Principal investigator and College of Nursing professor Dr. Pammla Petrucka, along with co-investigators Dr. Phil Woods (College of Nursing), Drs. Tasha Epp and Emily Jenkins (Western College of Veterinary Medicine) and collaborator Dr. Joram Buza (Nelson Mandela African Institute of Science and Technology) have come together on the Join the C2OHRIS: Citizen Centres for One Health Research, Innovation and Surveillance project and were recently awarded one of four 2014 University of Saskatchewan (U of S) One Health Development Grants in the amount of $20,000.
One Health is "the collaborative efforts of multiple disciplines working together locally, nationally and globally to attain optimal health for people, animals and the environment" (AVMA 2008). The U of S has identified One Health as one of its six signature areas in which the university has the potential to be superior in research and scholarship. At the heart of the U of S One Health Initiative is the desire to develop interdisciplinary research teams and programs, such as this one established by Petrucka.
"The 'Join the C2OHRIS' project will bring this team together with traditional pastoralists, community leaders and academic partners to determine what the meanings and key elements of a Citizen Science based One Health Clinic would be," said Petrucka.
"Not only will this project bring together a unique mix of voices and ideas, but it will also initiate a small pilot C20HRIS site, with a focus on the community's challenge regarding safe and sustainable potable water for their families and livestock."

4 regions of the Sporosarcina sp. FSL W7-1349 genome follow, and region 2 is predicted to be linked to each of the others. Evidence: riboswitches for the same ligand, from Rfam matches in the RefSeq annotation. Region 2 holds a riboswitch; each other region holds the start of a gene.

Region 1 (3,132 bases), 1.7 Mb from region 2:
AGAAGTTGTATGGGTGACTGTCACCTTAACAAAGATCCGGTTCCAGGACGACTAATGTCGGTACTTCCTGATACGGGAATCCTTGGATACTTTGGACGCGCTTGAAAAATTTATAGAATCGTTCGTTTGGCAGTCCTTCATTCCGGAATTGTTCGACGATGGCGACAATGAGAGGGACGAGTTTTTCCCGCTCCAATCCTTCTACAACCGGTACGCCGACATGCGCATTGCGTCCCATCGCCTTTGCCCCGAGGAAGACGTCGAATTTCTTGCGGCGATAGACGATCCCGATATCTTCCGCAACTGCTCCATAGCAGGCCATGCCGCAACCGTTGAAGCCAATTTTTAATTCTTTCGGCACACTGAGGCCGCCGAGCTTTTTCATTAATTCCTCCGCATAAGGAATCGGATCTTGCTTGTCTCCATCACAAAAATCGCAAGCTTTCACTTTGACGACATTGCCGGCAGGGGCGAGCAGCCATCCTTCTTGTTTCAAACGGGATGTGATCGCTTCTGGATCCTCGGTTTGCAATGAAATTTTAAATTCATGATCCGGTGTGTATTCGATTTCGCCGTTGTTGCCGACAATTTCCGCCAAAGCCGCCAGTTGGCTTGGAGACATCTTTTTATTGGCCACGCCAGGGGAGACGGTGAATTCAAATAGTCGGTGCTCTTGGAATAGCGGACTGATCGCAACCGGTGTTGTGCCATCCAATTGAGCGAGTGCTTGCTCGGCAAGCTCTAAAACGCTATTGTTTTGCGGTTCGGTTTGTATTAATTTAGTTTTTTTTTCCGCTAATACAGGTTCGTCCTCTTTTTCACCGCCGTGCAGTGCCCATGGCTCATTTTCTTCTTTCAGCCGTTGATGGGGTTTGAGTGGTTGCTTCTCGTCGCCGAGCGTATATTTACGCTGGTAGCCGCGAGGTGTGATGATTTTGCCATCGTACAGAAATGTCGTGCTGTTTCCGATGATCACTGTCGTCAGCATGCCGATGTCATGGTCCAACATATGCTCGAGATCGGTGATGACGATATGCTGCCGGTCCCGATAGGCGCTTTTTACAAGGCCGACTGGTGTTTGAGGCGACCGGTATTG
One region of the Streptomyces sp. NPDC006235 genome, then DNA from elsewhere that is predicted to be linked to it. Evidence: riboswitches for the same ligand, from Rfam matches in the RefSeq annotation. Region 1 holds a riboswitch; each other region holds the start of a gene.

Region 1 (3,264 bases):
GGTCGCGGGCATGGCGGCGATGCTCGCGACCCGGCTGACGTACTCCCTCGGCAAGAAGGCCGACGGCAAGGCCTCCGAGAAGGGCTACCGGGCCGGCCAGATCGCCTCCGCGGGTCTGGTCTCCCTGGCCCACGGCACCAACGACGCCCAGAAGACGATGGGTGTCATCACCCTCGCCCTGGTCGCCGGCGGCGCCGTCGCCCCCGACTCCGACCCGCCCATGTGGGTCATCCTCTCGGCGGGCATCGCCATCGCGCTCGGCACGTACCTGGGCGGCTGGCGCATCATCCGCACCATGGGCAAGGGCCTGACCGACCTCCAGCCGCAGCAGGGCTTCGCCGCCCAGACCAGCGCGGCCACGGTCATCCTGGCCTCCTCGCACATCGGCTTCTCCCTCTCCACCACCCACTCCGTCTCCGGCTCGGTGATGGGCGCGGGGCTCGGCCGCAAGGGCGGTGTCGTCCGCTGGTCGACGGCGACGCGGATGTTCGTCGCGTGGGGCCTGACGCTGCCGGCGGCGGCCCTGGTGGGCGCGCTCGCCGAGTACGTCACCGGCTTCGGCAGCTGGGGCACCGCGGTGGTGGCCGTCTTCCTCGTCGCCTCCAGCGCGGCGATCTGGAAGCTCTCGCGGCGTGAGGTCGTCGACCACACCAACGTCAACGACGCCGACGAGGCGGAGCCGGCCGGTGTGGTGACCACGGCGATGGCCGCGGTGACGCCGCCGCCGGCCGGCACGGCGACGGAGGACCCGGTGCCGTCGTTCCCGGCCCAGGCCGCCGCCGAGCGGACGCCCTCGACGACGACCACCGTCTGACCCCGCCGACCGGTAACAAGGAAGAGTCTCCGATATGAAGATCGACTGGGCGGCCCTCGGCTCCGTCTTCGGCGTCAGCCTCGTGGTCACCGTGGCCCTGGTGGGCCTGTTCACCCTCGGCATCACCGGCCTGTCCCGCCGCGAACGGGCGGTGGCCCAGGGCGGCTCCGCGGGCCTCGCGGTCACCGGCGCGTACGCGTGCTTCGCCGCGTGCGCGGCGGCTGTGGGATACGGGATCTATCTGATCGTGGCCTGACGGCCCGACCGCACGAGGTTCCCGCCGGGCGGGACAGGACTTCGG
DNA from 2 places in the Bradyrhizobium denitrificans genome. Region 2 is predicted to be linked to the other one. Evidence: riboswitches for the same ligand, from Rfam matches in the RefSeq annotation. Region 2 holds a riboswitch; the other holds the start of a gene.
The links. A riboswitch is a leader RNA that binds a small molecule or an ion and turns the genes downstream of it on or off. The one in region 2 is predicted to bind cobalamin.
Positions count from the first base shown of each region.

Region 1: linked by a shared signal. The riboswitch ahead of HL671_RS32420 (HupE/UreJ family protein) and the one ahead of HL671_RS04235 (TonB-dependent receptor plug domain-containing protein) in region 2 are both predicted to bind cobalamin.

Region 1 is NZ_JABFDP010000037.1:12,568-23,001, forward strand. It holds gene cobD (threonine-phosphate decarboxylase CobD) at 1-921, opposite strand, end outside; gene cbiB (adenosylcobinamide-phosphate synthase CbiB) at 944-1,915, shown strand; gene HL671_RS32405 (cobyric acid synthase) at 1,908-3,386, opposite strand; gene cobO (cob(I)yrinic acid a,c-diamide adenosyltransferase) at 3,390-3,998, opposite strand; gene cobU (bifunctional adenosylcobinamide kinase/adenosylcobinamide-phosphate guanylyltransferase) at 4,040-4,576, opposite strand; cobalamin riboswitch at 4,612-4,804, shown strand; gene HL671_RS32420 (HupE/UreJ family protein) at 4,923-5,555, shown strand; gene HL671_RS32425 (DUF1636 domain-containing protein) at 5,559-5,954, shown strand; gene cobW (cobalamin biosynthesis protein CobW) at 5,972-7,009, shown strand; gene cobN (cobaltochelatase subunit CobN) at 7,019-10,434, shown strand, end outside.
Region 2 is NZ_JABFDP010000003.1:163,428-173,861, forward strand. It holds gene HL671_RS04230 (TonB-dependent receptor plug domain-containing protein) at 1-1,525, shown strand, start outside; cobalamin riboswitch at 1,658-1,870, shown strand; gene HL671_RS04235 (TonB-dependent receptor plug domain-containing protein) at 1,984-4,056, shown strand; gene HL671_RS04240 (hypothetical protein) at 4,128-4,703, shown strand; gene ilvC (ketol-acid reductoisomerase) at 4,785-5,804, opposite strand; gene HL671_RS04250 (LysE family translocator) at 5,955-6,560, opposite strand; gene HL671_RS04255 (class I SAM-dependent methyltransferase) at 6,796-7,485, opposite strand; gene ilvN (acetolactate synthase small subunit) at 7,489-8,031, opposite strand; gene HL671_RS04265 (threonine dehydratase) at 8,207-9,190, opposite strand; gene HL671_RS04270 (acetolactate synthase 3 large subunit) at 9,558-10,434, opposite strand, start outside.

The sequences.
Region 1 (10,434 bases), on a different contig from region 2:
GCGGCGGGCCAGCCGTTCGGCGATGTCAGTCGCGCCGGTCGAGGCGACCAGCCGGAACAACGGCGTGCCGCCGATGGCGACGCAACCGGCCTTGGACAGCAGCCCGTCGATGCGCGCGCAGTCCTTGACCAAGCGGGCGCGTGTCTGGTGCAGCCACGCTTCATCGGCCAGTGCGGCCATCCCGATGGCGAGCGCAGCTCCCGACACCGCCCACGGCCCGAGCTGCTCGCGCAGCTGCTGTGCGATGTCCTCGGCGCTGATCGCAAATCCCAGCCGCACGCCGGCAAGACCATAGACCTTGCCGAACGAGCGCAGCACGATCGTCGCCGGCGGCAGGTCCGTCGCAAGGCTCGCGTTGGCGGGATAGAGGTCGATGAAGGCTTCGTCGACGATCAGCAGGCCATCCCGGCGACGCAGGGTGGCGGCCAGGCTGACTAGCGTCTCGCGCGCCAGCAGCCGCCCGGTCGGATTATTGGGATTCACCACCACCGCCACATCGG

The project will explore the creation of an integrated One Health Clinic at an existing health clinic run jointly by the Ngorongoro Health Authority and the Tanzanian-based non-profit Green Hope Organization, supported by the U of S and the Nelson Mandela African Institute of Science and Technology.
"We hope to change from a traditional healthcare centre to a One Health Clinic, where the community is involved in identifying One Health challenges, risks and opportunities," said Pammla. "The centre, located in Alelayli, Tanzania — a community of less than 10,000 individuals — will be the inaugural Citizen Centre for One Health Research, Innovation and Surveillance.
"We want to provide a place where local and regional human health, animal health and environmental agencies and professionals can come together in an effort to shift from an inward focused human health system to an outward upstream focus on a One Health approach."
Nursing student Allan Hundeby worked on this project as a summer research assistant, alongside Petrucka and her team.
"I scoured literature to see how the concepts of 'One Health' and 'Citizen Science' could be combined," said Hundeby. "I read well over 500 article abstracts and faced the challenging task of 'concept clarification' to summarize priority articles and inform the research team. This experience enhanced my ability to organize citations and resources, improved my efficiency in preparing research papers and overall, I feel the summer position will really add to my CV when I apply for a master's program in a couple of years."
What are Hundeby's takeaways after working on the project?
"Trans-disciplinary collaboration is required to overcome the 'information silos' that prevail in academia," said Hundeby. "The One Health Initiative is becoming the obvious approach to bring together health disciplines to face the interrelated health challenges between animals, humans and the environment."
Hundeby adds that this teamwork perspective parallels the principles of Citizen Science — embracing the vast contextualized knowledge of local people and nonprofessionals who want to be involved in scientific research. Given that nurses are often central in connecting various health professions with members of the public, nursing can play a pivotal role in implementing a Citizen Science approach to the One Health Initiative.
Reposted with permission from the U of S College of Nursing website.